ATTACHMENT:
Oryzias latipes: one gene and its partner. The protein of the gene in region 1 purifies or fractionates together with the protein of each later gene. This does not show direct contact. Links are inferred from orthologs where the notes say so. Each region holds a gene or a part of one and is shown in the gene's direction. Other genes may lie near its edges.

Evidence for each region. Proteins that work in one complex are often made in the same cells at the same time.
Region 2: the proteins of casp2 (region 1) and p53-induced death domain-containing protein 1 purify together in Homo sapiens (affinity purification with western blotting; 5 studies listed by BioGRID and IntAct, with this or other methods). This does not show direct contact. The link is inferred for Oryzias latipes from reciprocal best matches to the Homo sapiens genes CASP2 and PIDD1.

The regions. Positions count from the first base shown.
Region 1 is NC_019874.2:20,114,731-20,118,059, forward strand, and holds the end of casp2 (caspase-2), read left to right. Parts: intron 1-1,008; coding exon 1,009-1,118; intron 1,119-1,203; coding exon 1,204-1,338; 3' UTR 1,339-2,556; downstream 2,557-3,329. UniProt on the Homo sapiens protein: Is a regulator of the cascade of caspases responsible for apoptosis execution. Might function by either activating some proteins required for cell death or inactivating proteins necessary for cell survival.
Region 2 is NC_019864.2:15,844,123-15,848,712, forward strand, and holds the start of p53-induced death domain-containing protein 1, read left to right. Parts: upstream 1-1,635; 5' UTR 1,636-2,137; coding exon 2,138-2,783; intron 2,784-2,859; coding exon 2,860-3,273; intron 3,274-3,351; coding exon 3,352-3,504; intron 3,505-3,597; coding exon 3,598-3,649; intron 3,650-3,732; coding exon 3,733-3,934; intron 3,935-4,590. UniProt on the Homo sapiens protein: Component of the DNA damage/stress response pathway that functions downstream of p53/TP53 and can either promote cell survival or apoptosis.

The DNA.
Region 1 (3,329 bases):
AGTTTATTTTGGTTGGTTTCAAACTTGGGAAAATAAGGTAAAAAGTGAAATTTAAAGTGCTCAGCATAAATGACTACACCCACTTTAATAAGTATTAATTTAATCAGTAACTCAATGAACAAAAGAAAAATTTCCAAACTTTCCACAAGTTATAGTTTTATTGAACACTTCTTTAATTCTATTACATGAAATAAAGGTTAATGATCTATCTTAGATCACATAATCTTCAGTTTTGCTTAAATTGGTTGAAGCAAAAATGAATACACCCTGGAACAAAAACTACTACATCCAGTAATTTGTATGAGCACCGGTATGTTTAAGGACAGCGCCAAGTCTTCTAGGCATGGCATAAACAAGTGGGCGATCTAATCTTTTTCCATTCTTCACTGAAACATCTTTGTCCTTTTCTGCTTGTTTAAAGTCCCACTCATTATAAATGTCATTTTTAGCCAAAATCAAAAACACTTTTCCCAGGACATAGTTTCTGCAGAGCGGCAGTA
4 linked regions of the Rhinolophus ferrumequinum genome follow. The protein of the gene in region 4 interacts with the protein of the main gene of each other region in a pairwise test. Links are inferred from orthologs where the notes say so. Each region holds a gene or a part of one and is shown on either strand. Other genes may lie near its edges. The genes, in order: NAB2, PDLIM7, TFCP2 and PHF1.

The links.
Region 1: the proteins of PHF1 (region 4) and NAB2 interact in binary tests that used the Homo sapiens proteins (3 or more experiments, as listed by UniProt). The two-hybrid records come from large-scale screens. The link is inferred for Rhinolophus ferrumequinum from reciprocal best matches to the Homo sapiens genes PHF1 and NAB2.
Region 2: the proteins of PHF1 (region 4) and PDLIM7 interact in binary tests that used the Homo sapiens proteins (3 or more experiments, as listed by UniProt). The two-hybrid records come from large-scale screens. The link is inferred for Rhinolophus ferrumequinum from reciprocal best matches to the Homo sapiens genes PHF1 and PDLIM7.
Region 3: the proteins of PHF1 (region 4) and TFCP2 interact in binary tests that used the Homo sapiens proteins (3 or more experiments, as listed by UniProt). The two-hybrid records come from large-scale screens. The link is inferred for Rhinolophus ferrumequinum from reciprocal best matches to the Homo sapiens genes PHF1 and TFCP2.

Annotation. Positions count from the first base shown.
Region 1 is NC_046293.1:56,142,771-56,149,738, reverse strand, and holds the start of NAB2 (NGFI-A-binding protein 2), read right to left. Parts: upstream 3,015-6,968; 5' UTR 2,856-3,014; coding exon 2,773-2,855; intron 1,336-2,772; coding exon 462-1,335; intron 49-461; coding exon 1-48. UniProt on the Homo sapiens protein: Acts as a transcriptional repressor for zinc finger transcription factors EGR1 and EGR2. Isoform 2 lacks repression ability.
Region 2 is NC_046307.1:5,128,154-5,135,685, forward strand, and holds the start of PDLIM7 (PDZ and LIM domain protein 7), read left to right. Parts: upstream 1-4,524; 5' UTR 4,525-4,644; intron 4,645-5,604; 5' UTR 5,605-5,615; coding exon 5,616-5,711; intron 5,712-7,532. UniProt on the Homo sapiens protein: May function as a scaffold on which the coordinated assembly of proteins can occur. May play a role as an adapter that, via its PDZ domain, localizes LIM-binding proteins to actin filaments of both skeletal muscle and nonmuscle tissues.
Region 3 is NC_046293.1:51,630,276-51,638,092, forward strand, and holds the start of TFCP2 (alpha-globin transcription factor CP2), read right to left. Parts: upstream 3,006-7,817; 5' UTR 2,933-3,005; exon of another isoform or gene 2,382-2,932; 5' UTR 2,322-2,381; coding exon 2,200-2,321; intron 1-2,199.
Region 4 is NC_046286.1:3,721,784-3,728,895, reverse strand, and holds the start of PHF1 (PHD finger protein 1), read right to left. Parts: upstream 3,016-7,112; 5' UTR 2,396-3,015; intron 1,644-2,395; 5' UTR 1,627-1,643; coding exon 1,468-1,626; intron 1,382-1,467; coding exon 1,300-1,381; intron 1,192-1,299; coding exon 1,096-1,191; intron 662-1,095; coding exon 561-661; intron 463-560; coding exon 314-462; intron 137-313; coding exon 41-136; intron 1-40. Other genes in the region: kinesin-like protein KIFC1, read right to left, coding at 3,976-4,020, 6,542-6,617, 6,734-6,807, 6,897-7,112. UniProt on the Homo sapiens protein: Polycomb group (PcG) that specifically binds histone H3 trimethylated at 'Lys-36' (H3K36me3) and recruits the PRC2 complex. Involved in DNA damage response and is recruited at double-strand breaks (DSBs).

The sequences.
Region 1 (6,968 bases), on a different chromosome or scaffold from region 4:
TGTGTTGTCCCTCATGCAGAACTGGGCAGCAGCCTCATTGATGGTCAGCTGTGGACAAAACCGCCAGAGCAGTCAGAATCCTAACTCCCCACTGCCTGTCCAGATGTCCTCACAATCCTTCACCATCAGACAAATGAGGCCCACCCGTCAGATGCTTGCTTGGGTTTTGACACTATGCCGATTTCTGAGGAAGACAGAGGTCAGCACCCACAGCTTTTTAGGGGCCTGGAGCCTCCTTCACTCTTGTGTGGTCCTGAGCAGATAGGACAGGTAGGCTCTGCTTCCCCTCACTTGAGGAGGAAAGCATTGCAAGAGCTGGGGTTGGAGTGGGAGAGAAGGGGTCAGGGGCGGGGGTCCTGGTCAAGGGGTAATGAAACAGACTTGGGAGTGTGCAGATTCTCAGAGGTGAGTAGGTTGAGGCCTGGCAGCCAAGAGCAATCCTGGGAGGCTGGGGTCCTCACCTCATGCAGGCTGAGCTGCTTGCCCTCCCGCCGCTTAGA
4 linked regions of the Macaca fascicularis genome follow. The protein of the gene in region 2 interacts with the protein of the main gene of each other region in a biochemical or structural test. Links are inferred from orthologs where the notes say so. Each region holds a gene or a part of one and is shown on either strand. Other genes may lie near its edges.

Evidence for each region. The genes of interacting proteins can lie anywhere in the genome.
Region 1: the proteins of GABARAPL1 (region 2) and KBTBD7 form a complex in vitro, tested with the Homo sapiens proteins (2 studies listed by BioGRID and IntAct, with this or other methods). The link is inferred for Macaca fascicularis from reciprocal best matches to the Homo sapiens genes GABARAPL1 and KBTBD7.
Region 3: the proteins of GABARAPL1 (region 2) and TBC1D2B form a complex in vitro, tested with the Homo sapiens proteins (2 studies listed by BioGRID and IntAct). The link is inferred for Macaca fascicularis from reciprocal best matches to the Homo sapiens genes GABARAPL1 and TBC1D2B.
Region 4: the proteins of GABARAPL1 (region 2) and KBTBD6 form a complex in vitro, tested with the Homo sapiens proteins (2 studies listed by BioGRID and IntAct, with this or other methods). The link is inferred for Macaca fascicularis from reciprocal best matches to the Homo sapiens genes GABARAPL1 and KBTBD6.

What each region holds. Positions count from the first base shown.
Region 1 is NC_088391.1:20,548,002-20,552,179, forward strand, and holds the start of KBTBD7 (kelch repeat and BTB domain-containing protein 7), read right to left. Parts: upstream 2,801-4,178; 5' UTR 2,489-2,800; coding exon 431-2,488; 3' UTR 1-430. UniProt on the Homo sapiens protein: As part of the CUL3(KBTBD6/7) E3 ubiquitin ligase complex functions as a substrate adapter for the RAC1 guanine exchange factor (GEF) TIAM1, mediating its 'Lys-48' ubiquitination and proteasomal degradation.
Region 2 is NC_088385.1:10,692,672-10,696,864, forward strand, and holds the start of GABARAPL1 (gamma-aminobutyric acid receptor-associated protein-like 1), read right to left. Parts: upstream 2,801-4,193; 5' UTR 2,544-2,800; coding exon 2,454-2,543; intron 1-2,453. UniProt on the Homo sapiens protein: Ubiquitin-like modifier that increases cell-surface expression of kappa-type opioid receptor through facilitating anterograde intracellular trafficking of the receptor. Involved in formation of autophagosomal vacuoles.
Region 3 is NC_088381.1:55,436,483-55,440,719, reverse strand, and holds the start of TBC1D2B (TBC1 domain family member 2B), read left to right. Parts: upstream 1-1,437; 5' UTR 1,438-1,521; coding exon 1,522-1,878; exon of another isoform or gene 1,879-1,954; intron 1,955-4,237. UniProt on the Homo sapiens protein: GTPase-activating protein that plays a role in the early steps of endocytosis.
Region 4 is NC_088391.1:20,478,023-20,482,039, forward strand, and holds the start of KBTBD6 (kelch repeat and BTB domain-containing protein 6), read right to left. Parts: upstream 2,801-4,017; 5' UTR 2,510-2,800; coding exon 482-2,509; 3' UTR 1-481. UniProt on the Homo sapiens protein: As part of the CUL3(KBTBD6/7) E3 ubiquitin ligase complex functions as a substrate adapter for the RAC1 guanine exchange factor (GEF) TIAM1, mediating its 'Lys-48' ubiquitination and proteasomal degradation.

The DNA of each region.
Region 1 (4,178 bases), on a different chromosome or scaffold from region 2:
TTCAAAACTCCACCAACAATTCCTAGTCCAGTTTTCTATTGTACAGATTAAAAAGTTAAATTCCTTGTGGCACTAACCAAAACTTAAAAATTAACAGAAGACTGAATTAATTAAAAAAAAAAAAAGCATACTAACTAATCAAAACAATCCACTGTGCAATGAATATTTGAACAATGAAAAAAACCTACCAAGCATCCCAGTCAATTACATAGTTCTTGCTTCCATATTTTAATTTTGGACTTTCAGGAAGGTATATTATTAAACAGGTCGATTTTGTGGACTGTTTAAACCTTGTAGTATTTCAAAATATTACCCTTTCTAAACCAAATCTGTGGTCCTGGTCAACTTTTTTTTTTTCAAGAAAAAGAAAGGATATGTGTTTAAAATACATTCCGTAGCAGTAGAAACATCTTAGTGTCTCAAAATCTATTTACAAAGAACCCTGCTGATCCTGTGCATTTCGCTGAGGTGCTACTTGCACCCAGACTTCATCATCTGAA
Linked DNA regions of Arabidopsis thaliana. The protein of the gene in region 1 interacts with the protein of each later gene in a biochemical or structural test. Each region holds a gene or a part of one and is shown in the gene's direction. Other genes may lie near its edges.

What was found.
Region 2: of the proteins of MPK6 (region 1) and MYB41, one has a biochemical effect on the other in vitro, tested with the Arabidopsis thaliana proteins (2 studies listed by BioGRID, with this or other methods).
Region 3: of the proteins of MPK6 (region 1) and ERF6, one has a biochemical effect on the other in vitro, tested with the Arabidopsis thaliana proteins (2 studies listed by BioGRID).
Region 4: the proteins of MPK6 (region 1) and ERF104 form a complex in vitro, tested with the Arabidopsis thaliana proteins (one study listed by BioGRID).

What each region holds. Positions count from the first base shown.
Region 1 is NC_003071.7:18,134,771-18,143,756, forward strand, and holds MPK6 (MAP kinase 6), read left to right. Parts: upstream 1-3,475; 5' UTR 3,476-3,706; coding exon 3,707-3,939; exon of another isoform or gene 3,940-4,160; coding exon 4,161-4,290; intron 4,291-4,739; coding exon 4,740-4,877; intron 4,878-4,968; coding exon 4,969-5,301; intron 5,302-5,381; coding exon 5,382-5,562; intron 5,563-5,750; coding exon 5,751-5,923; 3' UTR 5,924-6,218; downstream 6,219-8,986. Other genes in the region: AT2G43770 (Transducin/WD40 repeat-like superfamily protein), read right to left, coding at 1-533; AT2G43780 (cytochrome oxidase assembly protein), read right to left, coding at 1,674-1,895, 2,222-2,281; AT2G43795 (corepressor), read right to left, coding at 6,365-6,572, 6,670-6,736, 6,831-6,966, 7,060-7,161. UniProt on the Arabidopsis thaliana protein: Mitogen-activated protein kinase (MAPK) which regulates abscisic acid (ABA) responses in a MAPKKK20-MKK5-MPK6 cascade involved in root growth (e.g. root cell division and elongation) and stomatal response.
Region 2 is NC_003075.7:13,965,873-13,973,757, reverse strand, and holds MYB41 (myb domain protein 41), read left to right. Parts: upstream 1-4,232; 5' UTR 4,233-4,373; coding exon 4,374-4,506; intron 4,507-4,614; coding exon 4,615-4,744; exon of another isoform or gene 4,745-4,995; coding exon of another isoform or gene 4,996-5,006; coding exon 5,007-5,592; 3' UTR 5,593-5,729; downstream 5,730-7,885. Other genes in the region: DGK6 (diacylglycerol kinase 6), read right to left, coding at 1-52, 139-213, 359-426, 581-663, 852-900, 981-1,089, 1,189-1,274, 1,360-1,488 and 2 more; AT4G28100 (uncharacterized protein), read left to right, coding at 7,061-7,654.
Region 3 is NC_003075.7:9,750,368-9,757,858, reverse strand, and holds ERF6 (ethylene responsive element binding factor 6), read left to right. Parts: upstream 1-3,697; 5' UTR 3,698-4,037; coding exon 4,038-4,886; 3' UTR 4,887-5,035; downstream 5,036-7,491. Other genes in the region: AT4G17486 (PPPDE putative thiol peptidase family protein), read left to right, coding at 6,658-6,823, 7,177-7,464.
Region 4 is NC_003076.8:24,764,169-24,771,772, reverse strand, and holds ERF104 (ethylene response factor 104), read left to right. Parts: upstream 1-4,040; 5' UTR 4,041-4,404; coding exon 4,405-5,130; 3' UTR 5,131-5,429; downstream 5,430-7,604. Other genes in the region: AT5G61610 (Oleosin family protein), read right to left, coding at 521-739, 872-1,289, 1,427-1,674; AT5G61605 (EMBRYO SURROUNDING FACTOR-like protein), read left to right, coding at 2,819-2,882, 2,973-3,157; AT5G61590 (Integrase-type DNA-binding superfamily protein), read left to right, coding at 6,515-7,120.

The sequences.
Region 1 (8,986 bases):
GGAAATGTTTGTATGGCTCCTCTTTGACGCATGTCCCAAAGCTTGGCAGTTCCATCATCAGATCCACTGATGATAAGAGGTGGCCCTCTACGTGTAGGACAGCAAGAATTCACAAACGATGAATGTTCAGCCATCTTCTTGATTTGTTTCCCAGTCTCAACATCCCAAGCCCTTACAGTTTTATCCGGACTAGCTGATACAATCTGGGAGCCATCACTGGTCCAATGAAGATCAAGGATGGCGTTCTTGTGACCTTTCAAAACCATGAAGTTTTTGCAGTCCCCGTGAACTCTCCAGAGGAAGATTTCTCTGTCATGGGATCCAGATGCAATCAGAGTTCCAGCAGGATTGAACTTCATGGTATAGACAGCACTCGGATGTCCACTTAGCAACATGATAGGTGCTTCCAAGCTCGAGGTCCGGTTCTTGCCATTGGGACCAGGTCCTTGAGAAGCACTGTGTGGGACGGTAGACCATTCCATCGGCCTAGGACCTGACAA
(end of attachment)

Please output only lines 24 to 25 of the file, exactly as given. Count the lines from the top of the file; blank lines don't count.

Evidence for each region. The genes of interacting proteins can lie anywhere in the genome.
Region 1: the proteins of GABARAPL1 (region 2) and KBTBD7 form a complex in vitro, tested with the Homo sapiens proteins (2 studies listed by BioGRID and IntAct, with this or other methods). The link is inferred for Macaca fascicularis from reciprocal best matches to the Homo sapiens genes GABARAPL1 and KBTBD7.